Abbots Oak
Warren Hills Road
Abbots Oak, Leicester
LE67 4UY

Telephone: 01530 833952


Abbots Oak is a Grade II listed brick and stone build house, which has had a number of extensions and changes over the years. Abbots Oak started life as a small chapel and formed part of the Garendon Abbey estate near Loughborough.

 The original site also had a small school in one of the walled garden enclosures where the monks taught the local children.

 In the 1850’s a gentleman called Thomas Nevinson, who was a solicitor and architect bought the property. He converted the chapel and added Gothic revival style features to the front wing. He also built the striking square tower in order to house an ornately carved, oak staircase which was reputedly taken from a house at 58 Pall Mall, in London. This was apparently the house where Nell Gwynn lived as a mistress for Charles 11.

 Later, Sir Mathew Ingle Joyce, who was a friend and colleague of Thomas Nevinson at the archeological society, at the Guildhall at Leicester, bought the property in 1909 and decided to rebuild it with further extensions.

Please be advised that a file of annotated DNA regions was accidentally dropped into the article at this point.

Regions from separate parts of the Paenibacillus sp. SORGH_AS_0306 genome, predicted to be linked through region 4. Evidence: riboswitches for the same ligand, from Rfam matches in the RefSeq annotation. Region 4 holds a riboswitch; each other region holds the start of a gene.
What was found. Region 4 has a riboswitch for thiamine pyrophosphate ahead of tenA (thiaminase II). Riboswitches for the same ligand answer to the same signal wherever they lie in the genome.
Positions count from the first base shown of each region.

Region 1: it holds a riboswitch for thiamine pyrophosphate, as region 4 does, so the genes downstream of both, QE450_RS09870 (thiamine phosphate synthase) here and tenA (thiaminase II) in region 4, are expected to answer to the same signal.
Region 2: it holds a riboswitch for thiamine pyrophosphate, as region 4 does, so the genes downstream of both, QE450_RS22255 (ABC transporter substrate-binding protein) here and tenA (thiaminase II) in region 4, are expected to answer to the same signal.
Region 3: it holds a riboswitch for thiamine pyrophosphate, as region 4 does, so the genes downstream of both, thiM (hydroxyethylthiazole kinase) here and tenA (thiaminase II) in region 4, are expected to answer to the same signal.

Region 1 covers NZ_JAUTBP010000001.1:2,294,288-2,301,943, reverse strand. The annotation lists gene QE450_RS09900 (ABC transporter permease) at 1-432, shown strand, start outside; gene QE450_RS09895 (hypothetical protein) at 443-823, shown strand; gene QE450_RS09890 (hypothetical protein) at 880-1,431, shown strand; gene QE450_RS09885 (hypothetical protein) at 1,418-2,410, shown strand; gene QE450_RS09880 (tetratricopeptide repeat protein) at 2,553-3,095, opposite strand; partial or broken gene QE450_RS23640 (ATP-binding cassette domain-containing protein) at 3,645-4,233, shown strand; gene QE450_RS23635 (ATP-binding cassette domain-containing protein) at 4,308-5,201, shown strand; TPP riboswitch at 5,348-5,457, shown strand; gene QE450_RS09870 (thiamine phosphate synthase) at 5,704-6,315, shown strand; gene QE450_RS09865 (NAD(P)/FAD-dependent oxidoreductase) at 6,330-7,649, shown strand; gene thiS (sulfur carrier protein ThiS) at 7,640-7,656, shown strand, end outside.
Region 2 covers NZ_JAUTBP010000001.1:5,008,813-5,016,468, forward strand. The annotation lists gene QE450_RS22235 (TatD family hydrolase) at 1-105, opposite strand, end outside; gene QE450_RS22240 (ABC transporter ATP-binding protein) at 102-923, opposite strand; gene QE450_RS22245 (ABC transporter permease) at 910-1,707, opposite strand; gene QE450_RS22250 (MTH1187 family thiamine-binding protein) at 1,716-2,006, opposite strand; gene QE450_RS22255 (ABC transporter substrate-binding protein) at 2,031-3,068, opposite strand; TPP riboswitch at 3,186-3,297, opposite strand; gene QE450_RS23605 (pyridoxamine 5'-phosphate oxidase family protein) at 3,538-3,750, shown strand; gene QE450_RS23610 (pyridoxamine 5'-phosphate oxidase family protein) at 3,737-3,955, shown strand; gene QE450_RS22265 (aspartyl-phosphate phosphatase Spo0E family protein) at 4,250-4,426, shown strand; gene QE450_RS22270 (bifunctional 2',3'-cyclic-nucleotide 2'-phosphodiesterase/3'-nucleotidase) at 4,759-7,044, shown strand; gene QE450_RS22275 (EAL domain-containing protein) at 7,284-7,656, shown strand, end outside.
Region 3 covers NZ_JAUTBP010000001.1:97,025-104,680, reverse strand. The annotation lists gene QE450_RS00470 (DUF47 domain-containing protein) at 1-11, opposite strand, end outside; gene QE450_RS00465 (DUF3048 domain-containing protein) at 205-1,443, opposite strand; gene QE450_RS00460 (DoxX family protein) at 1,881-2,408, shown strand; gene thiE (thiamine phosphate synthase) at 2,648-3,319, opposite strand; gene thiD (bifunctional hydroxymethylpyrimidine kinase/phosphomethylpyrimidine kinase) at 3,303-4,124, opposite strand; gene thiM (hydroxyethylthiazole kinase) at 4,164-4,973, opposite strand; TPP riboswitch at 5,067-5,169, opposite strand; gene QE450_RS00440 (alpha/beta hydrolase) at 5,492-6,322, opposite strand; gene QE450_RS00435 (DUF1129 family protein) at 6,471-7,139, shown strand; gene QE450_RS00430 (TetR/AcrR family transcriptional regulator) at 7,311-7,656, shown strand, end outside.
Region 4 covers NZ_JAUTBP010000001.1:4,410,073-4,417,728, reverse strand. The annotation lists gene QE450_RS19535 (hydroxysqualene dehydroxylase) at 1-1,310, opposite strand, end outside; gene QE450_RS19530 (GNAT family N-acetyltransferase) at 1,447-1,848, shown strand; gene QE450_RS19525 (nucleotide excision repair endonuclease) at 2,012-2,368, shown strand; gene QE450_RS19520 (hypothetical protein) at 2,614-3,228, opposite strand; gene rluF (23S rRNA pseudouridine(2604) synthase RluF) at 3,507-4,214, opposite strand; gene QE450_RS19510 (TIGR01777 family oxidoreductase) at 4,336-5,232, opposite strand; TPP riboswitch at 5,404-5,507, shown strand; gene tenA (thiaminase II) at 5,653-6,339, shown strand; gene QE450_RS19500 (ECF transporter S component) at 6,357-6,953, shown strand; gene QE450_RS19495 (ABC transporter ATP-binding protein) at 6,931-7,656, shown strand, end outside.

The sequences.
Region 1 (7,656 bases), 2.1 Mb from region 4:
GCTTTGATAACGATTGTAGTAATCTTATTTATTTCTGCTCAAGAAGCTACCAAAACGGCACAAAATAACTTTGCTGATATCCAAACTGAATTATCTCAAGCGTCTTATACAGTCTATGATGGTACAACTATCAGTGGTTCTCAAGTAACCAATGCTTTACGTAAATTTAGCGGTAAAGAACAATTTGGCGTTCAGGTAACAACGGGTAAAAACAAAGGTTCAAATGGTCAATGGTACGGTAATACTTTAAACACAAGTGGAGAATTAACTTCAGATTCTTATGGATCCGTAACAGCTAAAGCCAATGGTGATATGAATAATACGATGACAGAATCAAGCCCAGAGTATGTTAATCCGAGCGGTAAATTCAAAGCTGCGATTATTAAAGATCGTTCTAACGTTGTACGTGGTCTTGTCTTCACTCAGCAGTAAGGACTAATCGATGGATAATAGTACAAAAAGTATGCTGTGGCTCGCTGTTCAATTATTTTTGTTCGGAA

Sir Matthew Joyce completed a major renovation and large arts and crafts extension to the house, which was designed by a firm of Leicester based architects, Keites and Fosbrooke. He worked as a barrister in London and regularly entertained friends and colleagues in his country house retreat at the weekends.

 He died in 1929 and there is a small gap in the history of the house until 1945, when the White family bought the house to bring up their family and they and owned it until 2013.

Moving forwards as a business...

In 2013 Abbots Oak had become almost derelict and in a very bad state of repair with numerous leaks in the roof, damp and mold penetrating its old plaster walls and rotting timbers. There was an ancient electrical system, which was immediately condemned, and little heating, except for open wood fires.

The current owners decided to renovate and return the property to use the house once again for a place of entertainment and hospitality for all to enjoy, as it would have been during Sir Mathew Joyce’s time.

The brave and innovative couple sourced local teams of highly skilled craftsmen and trades to sympathetically restore the beautiful building to its former glory, keeping original features but including all of today’s expected modern day luxuries. It blossomed into a unique Boutique Hotel and Venue.

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